November 27, 2011
I John 1 (1)
“The Promise for Each Day”
Rev. Lauren J. McFeaters
When my husband Michael drops off Josie at school he has one of those adages parents like to give a child before they start their day; a kind of parental watchword. So when he pulls up to the school’s Kiss and Go Lane, she hops out of the car; he rolls down the window and calls out, “Josie!”
She acts like she’s mortified, but secretly she loves it, because there are days when he’s leaving the house to go teach at the Seminary, and she says,
This week, a friend of ours was dropping her children off at school. She too has a phrase she says to her kids as they leave the car, but this particular morning she was running super late, and as she pulled up to the curb, her kids were already out of the car and headed for the school’s main entrance door, when she remembered their phrase. She rolled down her window and shouted it out at the top of her voice “Remember who and Whose you are.”
She stopped traffic.
It’s the thing she says to them every day before they hop out of the car: “Remember who and Whose you are.”
Well the principle, standing right there at the curb, came right on over and said, “You might as well take them home because there’s nothing more we can teach them. If they know and believe who and Whose they are, they know it all.”(2)
The writer of 1st John has parental watchwords for the church he loves. In their quarrels and clashes they’ve forgotten who and Whose they are. Some have left the congregation; many are whining for an easier, softer way to be the church; some have decided Jesus was a great man but without divinity; some are quarreling about caring for one another.
John’s church lacks empathy and wisdom and respect for one another. But instead of pummeling them with threats and coercion, he writes them a sermon; a song:
We declare to you what was from the beginning,
what we have heard,
what we have seen with our eyes,
what we have looked at and touched with our hands,
concerning the word of life; the promises of God.
Who are you?
To whom do you belong?
You are God’s.
And you belong to the God of light.
First John pushes us We are not an amorphous, shapeless congregation. We are marked. We are marked by “light,” and “truth,” and “confession.” We are marked by the waters of baptism. Marked by the Holy Spirit and we belong to Christ Jesus forever.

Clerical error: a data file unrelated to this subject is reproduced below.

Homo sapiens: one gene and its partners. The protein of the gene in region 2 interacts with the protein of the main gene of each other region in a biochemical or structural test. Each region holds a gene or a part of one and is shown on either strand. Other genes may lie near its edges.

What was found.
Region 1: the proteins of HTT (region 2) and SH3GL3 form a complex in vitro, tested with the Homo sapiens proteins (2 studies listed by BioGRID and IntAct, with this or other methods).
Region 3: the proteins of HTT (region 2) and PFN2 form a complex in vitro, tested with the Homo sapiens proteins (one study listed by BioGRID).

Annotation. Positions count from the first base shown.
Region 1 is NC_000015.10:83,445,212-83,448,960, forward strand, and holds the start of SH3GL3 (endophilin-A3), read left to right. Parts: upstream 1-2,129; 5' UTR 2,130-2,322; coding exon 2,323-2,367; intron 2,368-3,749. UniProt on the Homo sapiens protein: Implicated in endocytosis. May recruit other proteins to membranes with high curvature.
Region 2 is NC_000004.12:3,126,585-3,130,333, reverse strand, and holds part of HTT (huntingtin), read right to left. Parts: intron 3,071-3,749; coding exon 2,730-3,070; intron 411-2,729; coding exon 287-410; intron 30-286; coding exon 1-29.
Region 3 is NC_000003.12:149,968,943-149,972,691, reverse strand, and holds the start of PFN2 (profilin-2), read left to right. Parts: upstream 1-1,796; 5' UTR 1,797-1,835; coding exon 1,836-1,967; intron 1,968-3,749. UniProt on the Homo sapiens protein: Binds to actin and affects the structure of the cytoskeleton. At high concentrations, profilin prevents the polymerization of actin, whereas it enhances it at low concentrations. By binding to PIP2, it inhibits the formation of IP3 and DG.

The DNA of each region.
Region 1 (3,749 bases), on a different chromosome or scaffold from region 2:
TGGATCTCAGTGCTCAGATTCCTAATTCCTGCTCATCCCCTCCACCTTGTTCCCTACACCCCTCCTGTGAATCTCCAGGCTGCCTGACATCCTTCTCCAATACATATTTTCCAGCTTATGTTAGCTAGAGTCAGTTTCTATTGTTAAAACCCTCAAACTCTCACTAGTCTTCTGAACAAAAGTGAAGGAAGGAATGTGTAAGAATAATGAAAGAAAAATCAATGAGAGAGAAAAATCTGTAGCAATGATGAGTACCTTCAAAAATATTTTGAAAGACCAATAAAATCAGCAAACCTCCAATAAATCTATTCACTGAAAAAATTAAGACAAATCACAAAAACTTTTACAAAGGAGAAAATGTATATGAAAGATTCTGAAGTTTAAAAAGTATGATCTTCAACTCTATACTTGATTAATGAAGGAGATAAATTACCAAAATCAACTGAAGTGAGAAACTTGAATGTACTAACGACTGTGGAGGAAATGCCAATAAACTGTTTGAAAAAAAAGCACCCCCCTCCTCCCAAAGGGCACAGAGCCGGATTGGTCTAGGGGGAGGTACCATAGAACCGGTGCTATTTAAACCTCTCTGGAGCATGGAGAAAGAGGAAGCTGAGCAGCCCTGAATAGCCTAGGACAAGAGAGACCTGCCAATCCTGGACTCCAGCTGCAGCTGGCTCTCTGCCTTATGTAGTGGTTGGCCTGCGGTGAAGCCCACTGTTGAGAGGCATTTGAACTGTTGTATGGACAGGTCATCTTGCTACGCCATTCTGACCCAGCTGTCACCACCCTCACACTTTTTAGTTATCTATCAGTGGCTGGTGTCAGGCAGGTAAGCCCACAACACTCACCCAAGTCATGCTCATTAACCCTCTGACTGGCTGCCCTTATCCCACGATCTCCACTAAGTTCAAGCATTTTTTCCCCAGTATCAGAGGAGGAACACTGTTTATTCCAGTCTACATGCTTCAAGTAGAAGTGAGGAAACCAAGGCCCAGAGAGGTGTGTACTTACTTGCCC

Are we ready to be God’s Advent people?
We are if we walk in the light as he himself is in the light. We are when we have fellowship with one another, and the blood of Jesus his Son cleanses us from all sin.
We can’t love the God of the nativity and not see who we are. We belong to the light and not to sin; even when sin is utterly inescapable. As God’s Advent people are not a fellowship of those who do not sin, rather we are a fellowship of those who trust in Jesus as our advocate when we sin; (3) Jesus as the very atonement of our sin.
Cliff Black says the message to the church is this: “Let's not sing of community while stabbing others in the back. Let’s not kid ourselves that we’d never think of such a thing and haven’t done it.
God is no fool, and Jesus didn’t give his life for us to continue living our lies. (43) When we confess our lies and do what is true; then we have fellowship with one another because the Lord who died for us cleanses us from all sin and sets us free for God’s service.
And that’s what’s at stake if we choose to ignore the Word of life revealed in Jesus Christ. We might want to wrap it up and stick it under the tree until Christmas; we may lie to ourselves that we can’t possibly get to this until the presents are bought, most importantly wait until there’s a moment’s peace to think about it.
Inner peace for the Christian is sorely overrated. I should know. For years I’ve been under the mistaken assumption that the Christian life, especially during Advent, is a call to peaceful, quiet reflection. Advent: the tranquil season; the meditative season; the placid season.
But the Christian life is not a serene, relaxing life. If we want to find peace this season, it won’t be through meek and mild tranquility; it won’t be through cocooning ourselves in swaddling clothes; it won’t be through hiding in the stable behind a Silent Night. It will come when we allow God to strip us of all unrighteousness; when we shout out the car window with complete abandon about who and Whose we are; when as a church we become impregnated by the very promises of God.
Advent is God's refusal to leave the world in the dark. What our Lord has in store for us is this: he is reaching deep inside us and pulling out every dark and dank place that shadows our walk in the light. He is rattling our bones; shaking the dust from our heads; clearing the wax from our ears; removing the scales from our eyes; so that our joy may be complete; so that your joy may be complete; so that his joy may be complete.
Thanks be to God.
(2) My thanks to Austin Shelley for sharing her experience and story with my husband Michael Brothers.
(3) Beverly R. Gaventa, Charles B. Cousar, J. Clinton McCann, Jr., James D. Newsome. Texts for Preaching: A Lectionary Commentary Based on the NRSV, Year B. Louisville: Westminster John Knox Press, 1993, 277-283.
(4) C. Clifton Black. “1 John 1:1-2:2; Commentary on Second Reading.” Workingpreacher.org. April 9, 2009. I have adapted this from Black’s focus on Lent to focus on Advent.
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